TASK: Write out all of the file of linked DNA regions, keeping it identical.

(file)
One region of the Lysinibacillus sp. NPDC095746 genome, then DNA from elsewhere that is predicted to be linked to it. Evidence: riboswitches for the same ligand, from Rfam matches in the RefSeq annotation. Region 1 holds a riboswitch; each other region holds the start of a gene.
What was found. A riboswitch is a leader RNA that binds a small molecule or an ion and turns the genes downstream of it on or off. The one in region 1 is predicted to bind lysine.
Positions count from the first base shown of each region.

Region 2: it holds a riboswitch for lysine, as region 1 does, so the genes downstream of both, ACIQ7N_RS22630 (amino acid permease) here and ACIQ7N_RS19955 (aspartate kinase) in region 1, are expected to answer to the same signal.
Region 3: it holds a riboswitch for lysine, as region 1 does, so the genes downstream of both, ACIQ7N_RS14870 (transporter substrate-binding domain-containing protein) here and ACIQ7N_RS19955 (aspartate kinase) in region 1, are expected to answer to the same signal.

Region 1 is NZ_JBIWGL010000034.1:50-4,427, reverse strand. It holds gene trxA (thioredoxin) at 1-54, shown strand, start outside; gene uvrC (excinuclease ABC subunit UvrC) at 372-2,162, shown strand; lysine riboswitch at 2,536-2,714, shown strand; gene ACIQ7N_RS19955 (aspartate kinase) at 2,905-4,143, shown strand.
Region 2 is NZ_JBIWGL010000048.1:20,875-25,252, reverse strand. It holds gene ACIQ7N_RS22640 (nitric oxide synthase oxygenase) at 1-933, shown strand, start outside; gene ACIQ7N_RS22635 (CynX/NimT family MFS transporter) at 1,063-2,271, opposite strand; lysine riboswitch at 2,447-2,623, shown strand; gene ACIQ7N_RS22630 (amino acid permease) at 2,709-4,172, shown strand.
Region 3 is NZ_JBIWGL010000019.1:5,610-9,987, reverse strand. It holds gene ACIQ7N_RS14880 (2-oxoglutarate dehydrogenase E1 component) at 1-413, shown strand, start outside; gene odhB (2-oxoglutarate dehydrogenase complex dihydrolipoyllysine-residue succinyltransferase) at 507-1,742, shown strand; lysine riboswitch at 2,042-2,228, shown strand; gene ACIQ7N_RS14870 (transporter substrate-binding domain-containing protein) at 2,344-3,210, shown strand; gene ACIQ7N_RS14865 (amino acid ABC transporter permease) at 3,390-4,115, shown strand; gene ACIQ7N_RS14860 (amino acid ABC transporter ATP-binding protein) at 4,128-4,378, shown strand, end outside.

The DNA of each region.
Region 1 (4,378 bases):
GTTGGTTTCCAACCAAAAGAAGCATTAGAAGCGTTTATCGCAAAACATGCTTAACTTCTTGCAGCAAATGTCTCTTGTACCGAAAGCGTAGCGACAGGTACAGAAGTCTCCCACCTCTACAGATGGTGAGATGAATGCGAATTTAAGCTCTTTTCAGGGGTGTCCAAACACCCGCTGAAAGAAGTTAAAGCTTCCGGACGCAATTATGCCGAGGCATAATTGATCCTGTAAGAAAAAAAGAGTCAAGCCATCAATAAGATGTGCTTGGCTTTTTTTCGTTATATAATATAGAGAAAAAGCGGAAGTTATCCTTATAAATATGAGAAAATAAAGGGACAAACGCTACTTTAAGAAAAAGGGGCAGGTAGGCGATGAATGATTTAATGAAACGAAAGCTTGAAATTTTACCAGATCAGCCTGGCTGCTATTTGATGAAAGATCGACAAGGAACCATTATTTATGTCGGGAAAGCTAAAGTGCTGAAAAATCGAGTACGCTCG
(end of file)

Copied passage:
One region of the Lysinibacillus sp. NPDC095746 genome, then DNA from elsewhere that is predicted to be linked to it. Evidence: riboswitches for the same ligand, from Rfam matches in the RefSeq annotation. Region 1 holds a riboswitch; each other region holds the start of a gene.
What was found. A riboswitch is a leader RNA that binds a small molecule or an ion and turns the genes downstream of it on or off. The one in region 1 is predicted to bind lysine.
Positions count from the first base shown of each region.

Region 2: it holds a riboswitch for lysine, as region 1 does, so the genes downstream of both, ACIQ7N_RS22630 (amino acid permease) here and ACIQ7N_RS19955 (aspartate kinase) in region 1, are expected to answer to the same signal.
Region 3: it holds a riboswitch for lysine, as region 1 does, so the genes downstream of both, ACIQ7N_RS14870 (transporter substrate-binding domain-containing protein) here and ACIQ7N_RS19955 (aspartate kinase) in region 1, are expected to answer to the same signal.

Region 1 is NZ_JBIWGL010000034.1:50-4,427, reverse strand. It holds gene trxA (thioredoxin) at 1-54, shown strand, start outside; gene uvrC (excinuclease ABC subunit UvrC) at 372-2,162, shown strand; lysine riboswitch at 2,536-2,714, shown strand; gene ACIQ7N_RS19955 (aspartate kinase) at 2,905-4,143, shown strand.
Region 2 is NZ_JBIWGL010000048.1:20,875-25,252, reverse strand. It holds gene ACIQ7N_RS22640 (nitric oxide synthase oxygenase) at 1-933, shown strand, start outside; gene ACIQ7N_RS22635 (CynX/NimT family MFS transporter) at 1,063-2,271, opposite strand; lysine riboswitch at 2,447-2,623, shown strand; gene ACIQ7N_RS22630 (amino acid permease) at 2,709-4,172, shown strand.
Region 3 is NZ_JBIWGL010000019.1:5,610-9,987, reverse strand. It holds gene ACIQ7N_RS14880 (2-oxoglutarate dehydrogenase E1 component) at 1-413, shown strand, start outside; gene odhB (2-oxoglutarate dehydrogenase complex dihydrolipoyllysine-residue succinyltransferase) at 507-1,742, shown strand; lysine riboswitch at 2,042-2,228, shown strand; gene ACIQ7N_RS14870 (transporter substrate-binding domain-containing protein) at 2,344-3,210, shown strand; gene ACIQ7N_RS14865 (amino acid ABC transporter permease) at 3,390-4,115, shown strand; gene ACIQ7N_RS14860 (amino acid ABC transporter ATP-binding protein) at 4,128-4,378, shown strand, end outside.

The DNA of each region.
Region 1 (4,378 bases):
GTTGGTTTCCAACCAAAAGAAGCATTAGAAGCGTTTATCGCAAAACATGCTTAACTTCTTGCAGCAAATGTCTCTTGTACCGAAAGCGTAGCGACAGGTACAGAAGTCTCCCACCTCTACAGATGGTGAGATGAATGCGAATTTAAGCTCTTTTCAGGGGTGTCCAAACACCCGCTGAAAGAAGTTAAAGCTTCCGGACGCAATTATGCCGAGGCATAATTGATCCTGTAAGAAAAAAAGAGTCAAGCCATCAATAAGATGTGCTTGGCTTTTTTTCGTTATATAATATAGAGAAAAAGCGGAAGTTATCCTTATAAATATGAGAAAATAAAGGGACAAACGCTACTTTAAGAAAAAGGGGCAGGTAGGCGATGAATGATTTAATGAAACGAAAGCTTGAAATTTTACCAGATCAGCCTGGCTGCTATTTGATGAAAGATCGACAAGGAACCATTATTTATGTCGGGAAAGCTAAAGTGCTGAAAAATCGAGTACGCTCG